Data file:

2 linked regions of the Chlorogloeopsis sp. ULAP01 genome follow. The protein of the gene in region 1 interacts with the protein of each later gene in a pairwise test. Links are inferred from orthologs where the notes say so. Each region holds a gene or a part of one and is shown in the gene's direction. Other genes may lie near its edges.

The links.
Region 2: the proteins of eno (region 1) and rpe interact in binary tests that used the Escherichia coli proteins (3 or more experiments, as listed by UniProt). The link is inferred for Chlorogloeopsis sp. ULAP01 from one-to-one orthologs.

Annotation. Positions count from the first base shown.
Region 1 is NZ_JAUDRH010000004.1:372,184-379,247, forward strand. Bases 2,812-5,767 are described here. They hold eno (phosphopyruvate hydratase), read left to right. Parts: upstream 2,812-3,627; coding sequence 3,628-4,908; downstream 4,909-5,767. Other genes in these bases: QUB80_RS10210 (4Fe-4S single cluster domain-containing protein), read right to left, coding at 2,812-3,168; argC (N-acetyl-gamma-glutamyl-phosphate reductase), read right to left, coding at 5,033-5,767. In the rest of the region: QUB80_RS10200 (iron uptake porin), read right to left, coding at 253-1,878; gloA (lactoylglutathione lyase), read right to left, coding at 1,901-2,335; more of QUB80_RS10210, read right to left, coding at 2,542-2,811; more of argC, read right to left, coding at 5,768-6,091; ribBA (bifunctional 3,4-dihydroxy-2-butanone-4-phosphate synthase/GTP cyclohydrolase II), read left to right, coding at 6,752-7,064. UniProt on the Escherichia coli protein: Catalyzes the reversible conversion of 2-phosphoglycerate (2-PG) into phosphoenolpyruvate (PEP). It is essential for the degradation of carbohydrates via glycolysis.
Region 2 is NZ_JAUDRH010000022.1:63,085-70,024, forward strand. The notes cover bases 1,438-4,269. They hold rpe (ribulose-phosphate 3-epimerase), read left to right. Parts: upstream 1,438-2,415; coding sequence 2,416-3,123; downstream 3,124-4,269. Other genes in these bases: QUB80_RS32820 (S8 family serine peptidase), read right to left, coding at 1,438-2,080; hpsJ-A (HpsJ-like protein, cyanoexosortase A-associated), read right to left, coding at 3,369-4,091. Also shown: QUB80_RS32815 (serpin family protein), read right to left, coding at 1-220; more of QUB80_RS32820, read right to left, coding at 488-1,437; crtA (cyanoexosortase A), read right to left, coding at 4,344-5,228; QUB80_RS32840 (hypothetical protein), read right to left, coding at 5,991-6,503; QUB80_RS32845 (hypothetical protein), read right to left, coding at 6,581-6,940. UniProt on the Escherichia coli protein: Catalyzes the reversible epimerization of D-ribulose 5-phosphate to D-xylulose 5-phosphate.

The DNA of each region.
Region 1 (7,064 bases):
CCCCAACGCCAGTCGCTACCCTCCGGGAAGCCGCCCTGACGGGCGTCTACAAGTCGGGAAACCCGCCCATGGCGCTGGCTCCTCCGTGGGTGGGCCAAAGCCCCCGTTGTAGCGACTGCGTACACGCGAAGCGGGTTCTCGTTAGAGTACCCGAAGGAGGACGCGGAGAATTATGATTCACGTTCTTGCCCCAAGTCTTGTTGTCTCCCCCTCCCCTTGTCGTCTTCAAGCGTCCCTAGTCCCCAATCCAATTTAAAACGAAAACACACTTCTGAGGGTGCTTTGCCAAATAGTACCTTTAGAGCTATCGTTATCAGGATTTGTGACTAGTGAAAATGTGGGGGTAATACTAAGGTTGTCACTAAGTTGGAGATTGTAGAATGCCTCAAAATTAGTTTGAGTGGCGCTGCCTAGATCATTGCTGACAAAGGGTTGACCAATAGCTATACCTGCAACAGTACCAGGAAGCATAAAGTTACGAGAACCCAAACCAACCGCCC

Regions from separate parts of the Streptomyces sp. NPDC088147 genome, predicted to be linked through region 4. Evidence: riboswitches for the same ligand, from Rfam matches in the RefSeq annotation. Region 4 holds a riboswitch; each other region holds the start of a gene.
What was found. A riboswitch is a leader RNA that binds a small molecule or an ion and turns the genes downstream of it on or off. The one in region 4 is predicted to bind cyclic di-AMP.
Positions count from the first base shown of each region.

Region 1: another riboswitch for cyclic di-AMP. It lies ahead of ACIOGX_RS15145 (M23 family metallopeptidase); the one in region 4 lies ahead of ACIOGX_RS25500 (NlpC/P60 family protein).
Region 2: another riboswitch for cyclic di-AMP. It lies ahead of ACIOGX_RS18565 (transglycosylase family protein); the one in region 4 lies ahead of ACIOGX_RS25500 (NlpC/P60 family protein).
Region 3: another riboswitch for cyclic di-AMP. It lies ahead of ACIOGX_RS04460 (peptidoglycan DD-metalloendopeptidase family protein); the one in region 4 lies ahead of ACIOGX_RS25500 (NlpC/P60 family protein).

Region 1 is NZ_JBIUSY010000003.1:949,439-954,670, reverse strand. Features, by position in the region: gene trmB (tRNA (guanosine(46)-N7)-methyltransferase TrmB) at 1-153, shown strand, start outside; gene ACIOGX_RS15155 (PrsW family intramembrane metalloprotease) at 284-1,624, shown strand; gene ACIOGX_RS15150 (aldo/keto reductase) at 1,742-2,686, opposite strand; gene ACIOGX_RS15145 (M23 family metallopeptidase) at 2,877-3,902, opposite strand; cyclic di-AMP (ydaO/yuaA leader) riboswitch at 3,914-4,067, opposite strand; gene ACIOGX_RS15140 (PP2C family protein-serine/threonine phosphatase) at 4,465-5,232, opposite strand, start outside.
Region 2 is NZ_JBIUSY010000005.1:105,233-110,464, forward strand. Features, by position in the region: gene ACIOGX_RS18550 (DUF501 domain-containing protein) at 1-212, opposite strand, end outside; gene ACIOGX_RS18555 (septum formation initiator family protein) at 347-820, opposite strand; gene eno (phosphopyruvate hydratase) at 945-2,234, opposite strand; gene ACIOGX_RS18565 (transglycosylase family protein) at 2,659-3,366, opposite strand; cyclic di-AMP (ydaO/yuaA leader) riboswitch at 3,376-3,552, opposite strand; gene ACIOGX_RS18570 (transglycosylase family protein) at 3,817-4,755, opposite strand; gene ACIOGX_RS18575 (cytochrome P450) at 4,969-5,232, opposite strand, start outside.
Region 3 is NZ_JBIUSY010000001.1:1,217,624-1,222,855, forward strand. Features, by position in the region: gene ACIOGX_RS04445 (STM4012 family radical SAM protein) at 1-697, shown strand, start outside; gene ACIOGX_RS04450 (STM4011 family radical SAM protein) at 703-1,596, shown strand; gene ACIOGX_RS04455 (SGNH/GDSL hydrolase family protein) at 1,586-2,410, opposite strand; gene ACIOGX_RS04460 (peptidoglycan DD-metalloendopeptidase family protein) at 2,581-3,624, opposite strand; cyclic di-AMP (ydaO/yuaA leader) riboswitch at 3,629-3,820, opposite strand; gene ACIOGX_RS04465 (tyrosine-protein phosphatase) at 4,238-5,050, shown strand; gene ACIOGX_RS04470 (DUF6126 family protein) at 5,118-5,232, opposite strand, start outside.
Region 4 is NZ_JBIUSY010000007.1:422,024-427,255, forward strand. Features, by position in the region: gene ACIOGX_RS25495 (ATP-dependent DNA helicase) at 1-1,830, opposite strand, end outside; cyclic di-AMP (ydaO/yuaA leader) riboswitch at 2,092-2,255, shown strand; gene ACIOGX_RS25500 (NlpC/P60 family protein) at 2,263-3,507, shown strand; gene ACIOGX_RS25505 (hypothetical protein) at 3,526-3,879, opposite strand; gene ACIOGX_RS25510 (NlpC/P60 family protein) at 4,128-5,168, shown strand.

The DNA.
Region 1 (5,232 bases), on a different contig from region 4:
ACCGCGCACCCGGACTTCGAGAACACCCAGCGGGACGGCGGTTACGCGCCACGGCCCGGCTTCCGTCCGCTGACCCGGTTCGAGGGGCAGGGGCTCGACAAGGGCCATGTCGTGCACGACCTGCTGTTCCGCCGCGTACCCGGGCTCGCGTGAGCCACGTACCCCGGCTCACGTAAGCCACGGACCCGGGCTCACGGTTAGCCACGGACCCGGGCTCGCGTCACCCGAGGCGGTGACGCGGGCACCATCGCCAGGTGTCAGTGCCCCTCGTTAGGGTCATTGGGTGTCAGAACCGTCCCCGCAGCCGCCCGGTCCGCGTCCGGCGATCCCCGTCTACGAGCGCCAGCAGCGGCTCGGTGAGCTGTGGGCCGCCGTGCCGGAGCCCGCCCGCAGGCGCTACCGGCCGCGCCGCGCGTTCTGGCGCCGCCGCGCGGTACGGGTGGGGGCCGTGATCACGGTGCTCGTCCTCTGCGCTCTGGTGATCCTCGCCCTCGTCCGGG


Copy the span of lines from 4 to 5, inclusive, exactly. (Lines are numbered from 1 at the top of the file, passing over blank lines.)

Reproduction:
Annotation. Positions count from the first base shown.
Region 1 is NZ_JAUDRH010000004.1:372,184-379,247, forward strand. Bases 2,812-5,767 are described here. They hold eno (phosphopyruvate hydratase), read left to right. Parts: upstream 2,812-3,627; coding sequence 3,628-4,908; downstream 4,909-5,767. Other genes in these bases: QUB80_RS10210 (4Fe-4S single cluster domain-containing protein), read right to left, coding at 2,812-3,168; argC (N-acetyl-gamma-glutamyl-phosphate reductase), read right to left, coding at 5,033-5,767. In the rest of the region: QUB80_RS10200 (iron uptake porin), read right to left, coding at 253-1,878; gloA (lactoylglutathione lyase), read right to left, coding at 1,901-2,335; more of QUB80_RS10210, read right to left, coding at 2,542-2,811; more of argC, read right to left, coding at 5,768-6,091; ribBA (bifunctional 3,4-dihydroxy-2-butanone-4-phosphate synthase/GTP cyclohydrolase II), read left to right, coding at 6,752-7,064. UniProt on the Escherichia coli protein: Catalyzes the reversible conversion of 2-phosphoglycerate (2-PG) into phosphoenolpyruvate (PEP). It is essential for the degradation of carbohydrates via glycolysis.